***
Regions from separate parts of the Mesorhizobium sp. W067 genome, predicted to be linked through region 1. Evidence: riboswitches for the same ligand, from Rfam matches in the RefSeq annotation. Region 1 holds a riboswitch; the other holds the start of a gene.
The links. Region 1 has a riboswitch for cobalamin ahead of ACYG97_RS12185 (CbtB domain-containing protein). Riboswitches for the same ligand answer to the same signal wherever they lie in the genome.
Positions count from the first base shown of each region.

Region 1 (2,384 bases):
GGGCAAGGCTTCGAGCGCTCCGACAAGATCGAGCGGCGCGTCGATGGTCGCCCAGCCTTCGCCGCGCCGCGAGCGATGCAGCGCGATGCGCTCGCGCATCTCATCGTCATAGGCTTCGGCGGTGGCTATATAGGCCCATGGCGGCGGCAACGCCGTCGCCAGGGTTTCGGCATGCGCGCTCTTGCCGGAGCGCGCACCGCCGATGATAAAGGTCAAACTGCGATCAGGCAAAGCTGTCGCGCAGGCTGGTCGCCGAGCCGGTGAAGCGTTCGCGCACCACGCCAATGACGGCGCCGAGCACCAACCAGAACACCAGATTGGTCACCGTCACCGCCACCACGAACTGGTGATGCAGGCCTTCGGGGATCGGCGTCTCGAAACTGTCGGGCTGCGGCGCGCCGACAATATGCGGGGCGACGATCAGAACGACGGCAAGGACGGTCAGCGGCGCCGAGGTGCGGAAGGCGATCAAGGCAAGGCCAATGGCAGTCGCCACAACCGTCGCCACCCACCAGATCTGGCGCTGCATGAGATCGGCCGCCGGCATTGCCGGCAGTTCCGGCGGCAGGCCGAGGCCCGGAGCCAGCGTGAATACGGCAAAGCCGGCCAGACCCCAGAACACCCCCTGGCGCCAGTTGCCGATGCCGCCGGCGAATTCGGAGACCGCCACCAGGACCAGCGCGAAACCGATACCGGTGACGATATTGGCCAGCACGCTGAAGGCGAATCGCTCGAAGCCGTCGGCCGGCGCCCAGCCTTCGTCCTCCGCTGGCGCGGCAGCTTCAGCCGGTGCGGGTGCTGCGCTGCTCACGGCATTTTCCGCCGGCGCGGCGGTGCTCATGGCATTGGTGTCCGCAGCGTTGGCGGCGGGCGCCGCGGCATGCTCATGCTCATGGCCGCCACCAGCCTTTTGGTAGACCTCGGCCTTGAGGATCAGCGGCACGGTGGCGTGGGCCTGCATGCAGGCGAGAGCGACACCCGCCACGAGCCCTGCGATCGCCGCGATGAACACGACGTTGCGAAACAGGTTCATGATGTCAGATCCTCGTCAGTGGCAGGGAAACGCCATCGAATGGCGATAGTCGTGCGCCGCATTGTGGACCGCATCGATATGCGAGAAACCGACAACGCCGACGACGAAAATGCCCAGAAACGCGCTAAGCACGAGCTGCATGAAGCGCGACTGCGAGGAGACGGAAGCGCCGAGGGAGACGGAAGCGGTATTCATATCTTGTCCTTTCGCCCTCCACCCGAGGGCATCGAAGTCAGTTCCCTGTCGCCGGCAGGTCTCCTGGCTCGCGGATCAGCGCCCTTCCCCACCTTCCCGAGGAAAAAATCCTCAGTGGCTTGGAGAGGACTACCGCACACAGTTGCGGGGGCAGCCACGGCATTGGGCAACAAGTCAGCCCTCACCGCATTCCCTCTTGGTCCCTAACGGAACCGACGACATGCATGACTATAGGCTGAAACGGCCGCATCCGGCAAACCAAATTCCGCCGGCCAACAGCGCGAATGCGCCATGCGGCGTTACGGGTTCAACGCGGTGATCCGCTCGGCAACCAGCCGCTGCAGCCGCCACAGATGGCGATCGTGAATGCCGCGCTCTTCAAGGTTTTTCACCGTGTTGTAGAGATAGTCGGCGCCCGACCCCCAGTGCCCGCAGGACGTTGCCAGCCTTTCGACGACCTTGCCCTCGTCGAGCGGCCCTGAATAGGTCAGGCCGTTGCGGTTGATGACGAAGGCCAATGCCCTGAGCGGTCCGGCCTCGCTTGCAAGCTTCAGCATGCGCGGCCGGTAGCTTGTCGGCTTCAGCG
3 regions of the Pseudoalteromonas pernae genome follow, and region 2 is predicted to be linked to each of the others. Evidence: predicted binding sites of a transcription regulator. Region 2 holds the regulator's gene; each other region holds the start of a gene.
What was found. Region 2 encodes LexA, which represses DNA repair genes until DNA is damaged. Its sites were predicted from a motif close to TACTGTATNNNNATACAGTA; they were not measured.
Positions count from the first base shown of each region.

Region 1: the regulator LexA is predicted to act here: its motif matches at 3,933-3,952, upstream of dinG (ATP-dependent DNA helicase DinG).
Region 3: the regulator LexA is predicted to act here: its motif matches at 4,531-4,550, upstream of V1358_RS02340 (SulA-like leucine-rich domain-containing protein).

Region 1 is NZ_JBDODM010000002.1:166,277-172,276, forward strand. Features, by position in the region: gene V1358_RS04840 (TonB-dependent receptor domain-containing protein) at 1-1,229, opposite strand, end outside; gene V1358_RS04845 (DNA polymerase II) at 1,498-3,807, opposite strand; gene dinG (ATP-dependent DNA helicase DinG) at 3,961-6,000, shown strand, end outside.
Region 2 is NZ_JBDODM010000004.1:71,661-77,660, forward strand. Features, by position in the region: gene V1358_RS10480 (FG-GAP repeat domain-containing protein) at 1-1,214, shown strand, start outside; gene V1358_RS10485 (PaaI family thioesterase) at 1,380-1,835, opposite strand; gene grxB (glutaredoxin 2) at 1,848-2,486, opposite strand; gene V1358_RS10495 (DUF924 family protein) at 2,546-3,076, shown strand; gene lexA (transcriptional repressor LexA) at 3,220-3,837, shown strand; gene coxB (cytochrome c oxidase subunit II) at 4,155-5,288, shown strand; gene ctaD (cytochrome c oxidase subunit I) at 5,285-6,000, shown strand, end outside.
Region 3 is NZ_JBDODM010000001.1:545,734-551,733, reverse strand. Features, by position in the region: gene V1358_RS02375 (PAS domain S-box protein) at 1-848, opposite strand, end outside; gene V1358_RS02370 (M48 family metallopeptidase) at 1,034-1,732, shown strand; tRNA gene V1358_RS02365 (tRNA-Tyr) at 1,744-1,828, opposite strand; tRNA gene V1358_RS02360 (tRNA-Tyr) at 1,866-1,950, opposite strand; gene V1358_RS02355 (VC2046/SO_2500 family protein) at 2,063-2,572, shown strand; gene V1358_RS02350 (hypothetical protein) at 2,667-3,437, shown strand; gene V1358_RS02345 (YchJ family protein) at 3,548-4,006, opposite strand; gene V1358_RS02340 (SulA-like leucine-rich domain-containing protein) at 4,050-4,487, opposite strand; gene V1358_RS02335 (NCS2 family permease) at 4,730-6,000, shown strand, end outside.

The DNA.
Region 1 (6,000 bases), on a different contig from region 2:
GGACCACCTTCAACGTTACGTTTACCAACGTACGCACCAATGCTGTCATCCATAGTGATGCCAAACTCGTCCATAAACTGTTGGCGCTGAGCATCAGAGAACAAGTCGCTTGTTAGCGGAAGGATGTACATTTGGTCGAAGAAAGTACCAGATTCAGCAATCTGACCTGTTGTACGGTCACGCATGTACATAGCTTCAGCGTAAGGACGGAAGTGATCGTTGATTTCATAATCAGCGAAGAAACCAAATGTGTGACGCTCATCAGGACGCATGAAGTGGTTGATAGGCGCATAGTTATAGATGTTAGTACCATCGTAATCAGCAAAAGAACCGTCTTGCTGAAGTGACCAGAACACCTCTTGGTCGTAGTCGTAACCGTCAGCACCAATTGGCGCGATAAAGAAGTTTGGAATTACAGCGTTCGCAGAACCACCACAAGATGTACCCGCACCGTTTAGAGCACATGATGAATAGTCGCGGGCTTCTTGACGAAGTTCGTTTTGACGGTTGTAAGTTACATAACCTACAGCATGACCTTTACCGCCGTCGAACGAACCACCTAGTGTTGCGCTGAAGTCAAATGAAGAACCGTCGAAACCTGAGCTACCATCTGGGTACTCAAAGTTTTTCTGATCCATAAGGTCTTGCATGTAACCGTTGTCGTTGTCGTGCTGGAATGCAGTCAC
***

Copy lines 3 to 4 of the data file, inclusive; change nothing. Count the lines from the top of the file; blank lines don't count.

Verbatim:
Positions count from the first base shown of each region.

Region 1 (2,384 bases):